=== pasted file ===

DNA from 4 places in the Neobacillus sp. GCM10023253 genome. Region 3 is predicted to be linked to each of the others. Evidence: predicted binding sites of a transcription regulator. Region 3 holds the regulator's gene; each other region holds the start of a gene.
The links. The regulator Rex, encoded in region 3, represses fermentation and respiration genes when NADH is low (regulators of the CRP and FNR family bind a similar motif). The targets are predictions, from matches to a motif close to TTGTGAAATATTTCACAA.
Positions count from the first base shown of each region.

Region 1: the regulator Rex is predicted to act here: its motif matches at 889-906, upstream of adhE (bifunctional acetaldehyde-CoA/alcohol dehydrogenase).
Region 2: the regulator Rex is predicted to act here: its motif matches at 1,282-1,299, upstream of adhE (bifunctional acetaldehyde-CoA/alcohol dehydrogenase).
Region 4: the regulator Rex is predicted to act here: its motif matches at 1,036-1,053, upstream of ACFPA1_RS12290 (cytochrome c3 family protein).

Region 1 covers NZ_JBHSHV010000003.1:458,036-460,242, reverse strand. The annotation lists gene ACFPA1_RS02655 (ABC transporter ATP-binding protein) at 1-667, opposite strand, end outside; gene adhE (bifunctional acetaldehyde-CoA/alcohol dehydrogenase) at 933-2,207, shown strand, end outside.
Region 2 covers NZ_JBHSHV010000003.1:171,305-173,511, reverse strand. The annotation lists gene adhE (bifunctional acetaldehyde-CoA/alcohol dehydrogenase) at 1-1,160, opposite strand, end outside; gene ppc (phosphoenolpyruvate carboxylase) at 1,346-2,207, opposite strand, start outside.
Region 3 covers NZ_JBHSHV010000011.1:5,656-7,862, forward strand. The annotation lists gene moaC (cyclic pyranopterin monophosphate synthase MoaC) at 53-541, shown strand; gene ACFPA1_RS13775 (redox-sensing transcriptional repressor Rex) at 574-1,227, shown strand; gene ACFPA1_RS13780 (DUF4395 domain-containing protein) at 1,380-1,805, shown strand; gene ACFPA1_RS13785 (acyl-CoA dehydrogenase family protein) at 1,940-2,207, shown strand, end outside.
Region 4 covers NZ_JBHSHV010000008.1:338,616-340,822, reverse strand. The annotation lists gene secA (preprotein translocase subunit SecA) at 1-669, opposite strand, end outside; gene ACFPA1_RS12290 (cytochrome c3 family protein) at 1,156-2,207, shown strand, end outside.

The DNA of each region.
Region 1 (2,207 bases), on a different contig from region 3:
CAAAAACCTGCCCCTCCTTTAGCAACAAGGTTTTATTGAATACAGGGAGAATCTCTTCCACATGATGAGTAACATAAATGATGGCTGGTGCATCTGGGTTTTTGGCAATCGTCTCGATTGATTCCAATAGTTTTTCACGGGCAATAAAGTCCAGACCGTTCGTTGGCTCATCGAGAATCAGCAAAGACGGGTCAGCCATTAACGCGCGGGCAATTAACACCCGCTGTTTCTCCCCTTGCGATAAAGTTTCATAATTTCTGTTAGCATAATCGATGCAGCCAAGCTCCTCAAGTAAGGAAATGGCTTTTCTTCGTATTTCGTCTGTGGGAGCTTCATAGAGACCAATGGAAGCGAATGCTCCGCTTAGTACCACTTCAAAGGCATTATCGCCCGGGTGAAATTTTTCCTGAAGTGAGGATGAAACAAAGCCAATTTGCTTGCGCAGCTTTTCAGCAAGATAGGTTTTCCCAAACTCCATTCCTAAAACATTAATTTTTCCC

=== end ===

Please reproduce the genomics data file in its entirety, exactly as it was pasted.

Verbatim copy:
DNA from 4 places in the Neobacillus sp. GCM10023253 genome. Region 3 is predicted to be linked to each of the others. Evidence: predicted binding sites of a transcription regulator. Region 3 holds the regulator's gene; each other region holds the start of a gene.
The links. The regulator Rex, encoded in region 3, represses fermentation and respiration genes when NADH is low (regulators of the CRP and FNR family bind a similar motif). The targets are predictions, from matches to a motif close to TTGTGAAATATTTCACAA.
Positions count from the first base shown of each region.

Region 1: the regulator Rex is predicted to act here: its motif matches at 889-906, upstream of adhE (bifunctional acetaldehyde-CoA/alcohol dehydrogenase).
Region 2: the regulator Rex is predicted to act here: its motif matches at 1,282-1,299, upstream of adhE (bifunctional acetaldehyde-CoA/alcohol dehydrogenase).
Region 4: the regulator Rex is predicted to act here: its motif matches at 1,036-1,053, upstream of ACFPA1_RS12290 (cytochrome c3 family protein).

Region 1 covers NZ_JBHSHV010000003.1:458,036-460,242, reverse strand. The annotation lists gene ACFPA1_RS02655 (ABC transporter ATP-binding protein) at 1-667, opposite strand, end outside; gene adhE (bifunctional acetaldehyde-CoA/alcohol dehydrogenase) at 933-2,207, shown strand, end outside.
Region 2 covers NZ_JBHSHV010000003.1:171,305-173,511, reverse strand. The annotation lists gene adhE (bifunctional acetaldehyde-CoA/alcohol dehydrogenase) at 1-1,160, opposite strand, end outside; gene ppc (phosphoenolpyruvate carboxylase) at 1,346-2,207, opposite strand, start outside.
Region 3 covers NZ_JBHSHV010000011.1:5,656-7,862, forward strand. The annotation lists gene moaC (cyclic pyranopterin monophosphate synthase MoaC) at 53-541, shown strand; gene ACFPA1_RS13775 (redox-sensing transcriptional repressor Rex) at 574-1,227, shown strand; gene ACFPA1_RS13780 (DUF4395 domain-containing protein) at 1,380-1,805, shown strand; gene ACFPA1_RS13785 (acyl-CoA dehydrogenase family protein) at 1,940-2,207, shown strand, end outside.
Region 4 covers NZ_JBHSHV010000008.1:338,616-340,822, reverse strand. The annotation lists gene secA (preprotein translocase subunit SecA) at 1-669, opposite strand, end outside; gene ACFPA1_RS12290 (cytochrome c3 family protein) at 1,156-2,207, shown strand, end outside.

The DNA of each region.
Region 1 (2,207 bases), on a different contig from region 3:
CAAAAACCTGCCCCTCCTTTAGCAACAAGGTTTTATTGAATACAGGGAGAATCTCTTCCACATGATGAGTAACATAAATGATGGCTGGTGCATCTGGGTTTTTGGCAATCGTCTCGATTGATTCCAATAGTTTTTCACGGGCAATAAAGTCCAGACCGTTCGTTGGCTCATCGAGAATCAGCAAAGACGGGTCAGCCATTAACGCGCGGGCAATTAACACCCGCTGTTTCTCCCCTTGCGATAAAGTTTCATAATTTCTGTTAGCATAATCGATGCAGCCAAGCTCCTCAAGTAAGGAAATGGCTTTTCTTCGTATTTCGTCTGTGGGAGCTTCATAGAGACCAATGGAAGCGAATGCTCCGCTTAGTACCACTTCAAAGGCATTATCGCCCGGGTGAAATTTTTCCTGAAGTGAGGATGAAACAAAGCCAATTTGCTTGCGCAGCTTTTCAGCAAGATAGGTTTTCCCAAACTCCATTCCTAAAACATTAATTTTTCCC